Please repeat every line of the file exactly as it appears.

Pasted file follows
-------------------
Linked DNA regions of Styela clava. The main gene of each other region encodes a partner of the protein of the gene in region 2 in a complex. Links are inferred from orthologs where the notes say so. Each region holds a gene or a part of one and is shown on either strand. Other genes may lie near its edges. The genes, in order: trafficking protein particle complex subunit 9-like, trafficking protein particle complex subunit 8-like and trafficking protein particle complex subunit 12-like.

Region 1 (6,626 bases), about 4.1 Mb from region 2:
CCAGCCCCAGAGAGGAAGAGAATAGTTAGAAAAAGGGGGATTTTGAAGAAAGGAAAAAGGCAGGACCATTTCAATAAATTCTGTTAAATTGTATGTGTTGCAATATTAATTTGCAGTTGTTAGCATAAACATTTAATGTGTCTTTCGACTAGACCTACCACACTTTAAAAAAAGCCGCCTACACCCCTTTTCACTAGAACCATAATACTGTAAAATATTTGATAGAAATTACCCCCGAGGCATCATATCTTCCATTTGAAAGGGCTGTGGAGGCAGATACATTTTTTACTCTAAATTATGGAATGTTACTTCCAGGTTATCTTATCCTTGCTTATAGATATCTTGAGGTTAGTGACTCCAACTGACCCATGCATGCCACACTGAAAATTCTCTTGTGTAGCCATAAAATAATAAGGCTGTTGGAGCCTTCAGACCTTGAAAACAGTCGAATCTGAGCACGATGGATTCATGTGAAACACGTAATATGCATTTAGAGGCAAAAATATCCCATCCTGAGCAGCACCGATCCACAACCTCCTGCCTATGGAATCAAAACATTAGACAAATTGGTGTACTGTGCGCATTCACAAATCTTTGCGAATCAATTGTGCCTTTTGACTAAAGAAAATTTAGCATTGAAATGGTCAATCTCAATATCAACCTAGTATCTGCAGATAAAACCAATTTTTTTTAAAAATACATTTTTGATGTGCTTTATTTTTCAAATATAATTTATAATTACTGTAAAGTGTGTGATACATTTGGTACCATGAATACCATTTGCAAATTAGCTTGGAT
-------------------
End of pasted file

Linked DNA regions of Styela clava. The main gene of each other region encodes a partner of the protein of the gene in region 2 in a complex. Links are inferred from orthologs where the notes say so. Each region holds a gene or a part of one and is shown on either strand. Other genes may lie near its edges. The genes, in order: trafficking protein particle complex subunit 9-like, trafficking protein particle complex subunit 8-like and trafficking protein particle complex subunit 12-like.

Region 1 (6,626 bases), about 4.1 Mb from region 2:
CCAGCCCCAGAGAGGAAGAGAATAGTTAGAAAAAGGGGGATTTTGAAGAAAGGAAAAAGGCAGGACCATTTCAATAAATTCTGTTAAATTGTATGTGTTGCAATATTAATTTGCAGTTGTTAGCATAAACATTTAATGTGTCTTTCGACTAGACCTACCACACTTTAAAAAAAGCCGCCTACACCCCTTTTCACTAGAACCATAATACTGTAAAATATTTGATAGAAATTACCCCCGAGGCATCATATCTTCCATTTGAAAGGGCTGTGGAGGCAGATACATTTTTTACTCTAAATTATGGAATGTTACTTCCAGGTTATCTTATCCTTGCTTATAGATATCTTGAGGTTAGTGACTCCAACTGACCCATGCATGCCACACTGAAAATTCTCTTGTGTAGCCATAAAATAATAAGGCTGTTGGAGCCTTCAGACCTTGAAAACAGTCGAATCTGAGCACGATGGATTCATGTGAAACACGTAATATGCATTTAGAGGCAAAAATATCCCATCCTGAGCAGCACCGATCCACAACCTCCTGCCTATGGAATCAAAACATTAGACAAATTGGTGTACTGTGCGCATTCACAAATCTTTGCGAATCAATTGTGCCTTTTGACTAAAGAAAATTTAGCATTGAAATGGTCAATCTCAATATCAACCTAGTATCTGCAGATAAAACCAATTTTTTTTAAAAATACATTTTTGATGTGCTTTATTTTTCAAATATAATTTATAATTACTGTAAAGTGTGTGATACATTTGGTACCATGAATACCATTTGCAAATTAGCTTGGAT